Then I read somewhere that you could evaluate the acoustic properties of a bass by playing it while your ear is pressed directly onto the upper horn, so I tried this and learned that the D and G strings were weak acoustically. I heard exactly the same problems I heard with recordings. So pickups and a good pre may have helped, but I don't think they would have cured the problem entirely. I soon bought an Am. Ser. Jazz, and have been happily growlin' away ever since!
  13. lowphatbass

    lowphatbass **** Supporting Member

    Feb 25, 2005
    west coast
    Your original question regarding turd polishing.....without trying to A$$ume to much, I think what Dr.Cheese was getting at is one man's turd is another's dream instrument, literally!! It sounds from your statements that this bass is pretty much a turd in in every way except the fact that it was a gift and has some sentimental value. Now what you need to figure out is, will polishing it make it not stink so badly, or more importantly, actually smell good??
    Without actually playing the bass it is next to impossible for any of us to actually tell. My advise is to play it unplugged, see if the notes all speak well, is the whole neck playable through the entire range, does the bass feel good to you?

    My honest opinion is even if the answers to all these questions are YES, the fact that you are asking this question suggests that the chances are this bass will always be a turd, to you. I believe you used the word "uninspiring" which I think is a great description of that bass. Chances are electronics will not change this, especially on a fretless bass where construction quality and materials play an even more important role in the overall result.
  14. Heres another wood knob producer -> Link
  15. Ed Goode

    Ed Goode Jersey to Georgia Gold Supporting Member Supporting Member

    Nov 4, 2004
    Acworth, GA
    Endorsing Artist: FBB Bass Works
    I again find myself agreeing with lowphat, something I find happening with regularity .... :bag: ;) :D

    Yeah, it sounds like you think the bass is a dog, if so, don't waste your time trying to soup it up ..... lots of good used stuff out there :cool:
  16. 43apples

    43apples Guest

    Nov 9, 2003
    Hey man! Funny thing you mentioned this, because i've noticed that the D and G strings, especially the G, sounds very thin, and not as loud as the A and E :( .... Maybe it has something to do with the huge cutaway (see the pic).

    I just came from practicing with it when i read your post, but the next time i play it i'll try to lay my ear onto it and listen. I suppose it's the "bass itself's" fault, since the D and G strings sounds very weak when i play it unplugged, too :bawl: . Maybe i could cure it by raising the pickup on the "treble" side and lower it on the bass side?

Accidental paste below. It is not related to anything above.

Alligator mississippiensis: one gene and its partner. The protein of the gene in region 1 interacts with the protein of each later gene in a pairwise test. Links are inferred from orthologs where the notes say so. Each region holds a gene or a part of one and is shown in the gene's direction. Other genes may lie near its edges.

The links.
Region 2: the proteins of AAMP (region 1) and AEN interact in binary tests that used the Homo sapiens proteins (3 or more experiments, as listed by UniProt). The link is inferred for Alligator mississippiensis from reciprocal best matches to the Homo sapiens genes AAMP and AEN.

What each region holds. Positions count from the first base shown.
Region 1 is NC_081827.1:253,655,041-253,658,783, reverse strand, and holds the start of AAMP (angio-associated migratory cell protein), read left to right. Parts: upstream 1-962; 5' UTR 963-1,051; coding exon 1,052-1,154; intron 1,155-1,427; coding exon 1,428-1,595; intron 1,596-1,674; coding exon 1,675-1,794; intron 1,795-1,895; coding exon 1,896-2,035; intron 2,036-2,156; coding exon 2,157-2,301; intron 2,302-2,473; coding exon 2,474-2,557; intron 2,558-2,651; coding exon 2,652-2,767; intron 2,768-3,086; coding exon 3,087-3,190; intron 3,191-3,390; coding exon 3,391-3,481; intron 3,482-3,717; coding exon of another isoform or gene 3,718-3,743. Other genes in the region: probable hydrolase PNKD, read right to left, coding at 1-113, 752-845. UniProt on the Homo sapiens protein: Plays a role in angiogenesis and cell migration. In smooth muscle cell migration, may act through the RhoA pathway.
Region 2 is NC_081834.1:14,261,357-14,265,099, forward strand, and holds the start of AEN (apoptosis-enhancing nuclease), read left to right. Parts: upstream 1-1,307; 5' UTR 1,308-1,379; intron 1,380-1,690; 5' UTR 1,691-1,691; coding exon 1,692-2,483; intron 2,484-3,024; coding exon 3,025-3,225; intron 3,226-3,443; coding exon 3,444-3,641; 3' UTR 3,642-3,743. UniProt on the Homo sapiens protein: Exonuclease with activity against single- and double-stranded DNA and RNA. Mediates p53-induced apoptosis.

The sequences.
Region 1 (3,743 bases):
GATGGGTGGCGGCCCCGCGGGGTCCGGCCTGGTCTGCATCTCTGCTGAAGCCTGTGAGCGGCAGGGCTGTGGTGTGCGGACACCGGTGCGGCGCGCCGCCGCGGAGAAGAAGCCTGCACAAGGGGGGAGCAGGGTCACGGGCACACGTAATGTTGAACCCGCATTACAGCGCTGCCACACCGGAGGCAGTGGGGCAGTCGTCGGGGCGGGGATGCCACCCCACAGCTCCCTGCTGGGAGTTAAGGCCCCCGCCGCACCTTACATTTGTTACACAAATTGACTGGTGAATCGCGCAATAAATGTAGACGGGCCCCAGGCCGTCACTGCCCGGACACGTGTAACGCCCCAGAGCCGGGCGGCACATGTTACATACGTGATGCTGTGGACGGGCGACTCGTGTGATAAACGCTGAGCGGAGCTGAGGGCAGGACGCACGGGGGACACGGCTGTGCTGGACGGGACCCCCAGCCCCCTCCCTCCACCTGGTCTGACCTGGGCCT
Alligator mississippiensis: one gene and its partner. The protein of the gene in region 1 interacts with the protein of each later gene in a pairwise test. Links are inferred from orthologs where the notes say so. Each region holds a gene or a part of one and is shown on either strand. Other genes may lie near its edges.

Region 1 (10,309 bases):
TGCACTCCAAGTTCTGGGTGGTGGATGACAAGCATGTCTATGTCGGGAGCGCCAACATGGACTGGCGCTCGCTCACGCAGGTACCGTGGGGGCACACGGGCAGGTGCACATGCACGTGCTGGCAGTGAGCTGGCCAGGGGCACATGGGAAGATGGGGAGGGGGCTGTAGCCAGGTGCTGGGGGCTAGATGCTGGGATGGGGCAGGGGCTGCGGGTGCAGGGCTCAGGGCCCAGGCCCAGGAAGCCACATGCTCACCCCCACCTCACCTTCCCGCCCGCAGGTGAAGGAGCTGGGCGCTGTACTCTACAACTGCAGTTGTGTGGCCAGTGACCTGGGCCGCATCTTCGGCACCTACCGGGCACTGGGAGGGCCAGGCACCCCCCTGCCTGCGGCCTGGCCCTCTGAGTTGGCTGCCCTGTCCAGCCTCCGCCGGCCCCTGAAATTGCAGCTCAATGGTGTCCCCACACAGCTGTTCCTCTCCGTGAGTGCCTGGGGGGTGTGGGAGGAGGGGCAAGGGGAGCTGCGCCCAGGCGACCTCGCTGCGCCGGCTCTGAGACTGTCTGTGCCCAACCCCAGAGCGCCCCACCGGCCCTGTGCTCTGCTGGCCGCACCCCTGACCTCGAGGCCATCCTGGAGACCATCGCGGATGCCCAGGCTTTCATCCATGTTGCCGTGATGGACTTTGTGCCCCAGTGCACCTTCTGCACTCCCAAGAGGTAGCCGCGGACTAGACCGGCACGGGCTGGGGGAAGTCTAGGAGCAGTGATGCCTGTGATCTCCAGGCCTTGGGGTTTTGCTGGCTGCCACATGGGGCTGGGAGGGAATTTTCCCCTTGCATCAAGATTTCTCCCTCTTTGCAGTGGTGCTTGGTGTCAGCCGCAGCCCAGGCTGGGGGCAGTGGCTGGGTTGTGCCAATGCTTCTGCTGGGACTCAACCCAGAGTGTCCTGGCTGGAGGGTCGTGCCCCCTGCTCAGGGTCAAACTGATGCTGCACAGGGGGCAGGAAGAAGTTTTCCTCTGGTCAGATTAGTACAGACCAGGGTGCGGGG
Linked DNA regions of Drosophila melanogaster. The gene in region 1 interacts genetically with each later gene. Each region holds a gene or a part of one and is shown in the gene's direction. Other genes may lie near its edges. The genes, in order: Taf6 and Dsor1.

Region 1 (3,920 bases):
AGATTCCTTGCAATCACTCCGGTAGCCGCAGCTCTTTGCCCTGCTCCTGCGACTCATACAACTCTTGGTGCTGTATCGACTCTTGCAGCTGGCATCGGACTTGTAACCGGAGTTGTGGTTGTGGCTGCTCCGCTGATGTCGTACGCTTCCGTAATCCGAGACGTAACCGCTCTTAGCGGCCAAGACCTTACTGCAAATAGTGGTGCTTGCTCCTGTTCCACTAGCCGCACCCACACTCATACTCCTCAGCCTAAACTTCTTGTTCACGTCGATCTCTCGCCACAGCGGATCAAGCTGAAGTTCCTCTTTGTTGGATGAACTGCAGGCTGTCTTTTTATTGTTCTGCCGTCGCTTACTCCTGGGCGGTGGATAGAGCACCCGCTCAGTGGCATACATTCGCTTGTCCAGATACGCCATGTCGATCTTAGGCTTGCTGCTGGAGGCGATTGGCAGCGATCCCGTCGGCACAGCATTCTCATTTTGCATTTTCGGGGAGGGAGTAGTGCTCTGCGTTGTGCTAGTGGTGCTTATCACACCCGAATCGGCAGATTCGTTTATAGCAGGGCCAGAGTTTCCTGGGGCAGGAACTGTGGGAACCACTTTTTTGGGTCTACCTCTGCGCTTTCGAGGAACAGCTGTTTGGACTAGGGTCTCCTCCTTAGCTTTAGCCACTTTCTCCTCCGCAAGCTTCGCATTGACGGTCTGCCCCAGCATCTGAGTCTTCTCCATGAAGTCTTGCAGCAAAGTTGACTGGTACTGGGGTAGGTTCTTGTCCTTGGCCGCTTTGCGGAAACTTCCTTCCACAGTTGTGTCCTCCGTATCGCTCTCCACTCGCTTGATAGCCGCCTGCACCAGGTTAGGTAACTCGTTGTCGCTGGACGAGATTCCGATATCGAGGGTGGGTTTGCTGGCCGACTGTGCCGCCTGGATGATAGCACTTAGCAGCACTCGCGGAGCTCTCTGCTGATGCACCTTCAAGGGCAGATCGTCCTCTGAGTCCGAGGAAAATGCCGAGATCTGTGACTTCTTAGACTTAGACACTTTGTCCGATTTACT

I really like this bass, so i hope i'll get to fix these problems, you see.

    Thanks alot,
  17. Trevorus


    Oct 18, 2002
    Urbana, IL
    I was in your same situation with a cheaper bass. It is an Afiinity series Squier. Now, this thing stayed in tune, felt pretty good, but sounded like a mediocre piece o junk. It got me by well when I first started, but as I went on to better gear, I kept it because it was a gift from about 3 people. So what I ended up doing was upgrading the pickups and electronics, and doing a few other mods. I ended up with a bass that rivaled my American Deluxe Jazz. I have not played a p-bass yet that I like more. But even if I did, I would not get rid of it.

    I went through a few changes with it, though. I first tried bartolini electronics, but it didn't quite work for me. So I ended up with EMG's, and it's the agressive tone I was searching for.

    All in all, I would say that you should go for it with this thing. Getting used to a 4 string will not take long, and with better sounding electronics, you will want to play it a lot more. I say go for the electronics first, and a good set of flats, and see what you think of it then. I think after that, you will be very much more excited about it in general.

    Edit: One thing I forgot to mention is getting the nut replaced will help a LOT with the weak D and G strings. A lot on cheaper basses have a hollow plastic molded nut, and they tend not to give a good hard fulcrum for the string. This is also something I changed on my P-Bass.
  18. 43apples

    43apples Guest

    Nov 9, 2003
    Sorry, my fault. I should have used different words in my orginal post here.

    First of all, i don't consider the bass a "turd", though i used the saying "polishing a turd". I just meant to ask whatever i should do; upgrade this bass or buy a different one.

    The bass to me, is a mid-range instrument that could be upgraded to "smell good". I were just looking for opinions, and since i'm just 15 years old and pretty unexperienced, i wanted to hear what you guys thougth of it. I now realized that this would be very hard for you guys to jugde, since apparently none of you have played the bass.

    I don't have a money tree, and gear is very expensive here in norway, so buying a high end bass rigth now is out of the question. I would have preferred to upgrade the bass i already own a bit at the time, therefore i asked if it would be a good idea.

    Sorry again for my unproper grammatics (or whatever) :)

  19. 43apples

    43apples Guest

    Nov 9, 2003
    By the way, if anyone want to chat with me about this, or bass in general, feel free to contact me on my MSN or Yahoo! :)

    I'll be on for a while, so it's up to you ;)

  20. Doug Parent

    Doug Parent Supporting Member

    May 31, 2004
    San Diego, Ca.
    Dealer Nordstrand Pickups.
    Don't polish. a turd is always a turd. My .02 as a former polisher. But hey, its fun to dick around if you don't mind throwing away cash maybe.

Share This Page

  1. This site uses cookies to help personalise content, tailor your experience and to keep you logged in if you register.
    By continuing to use this site, you are consenting to our use of cookies.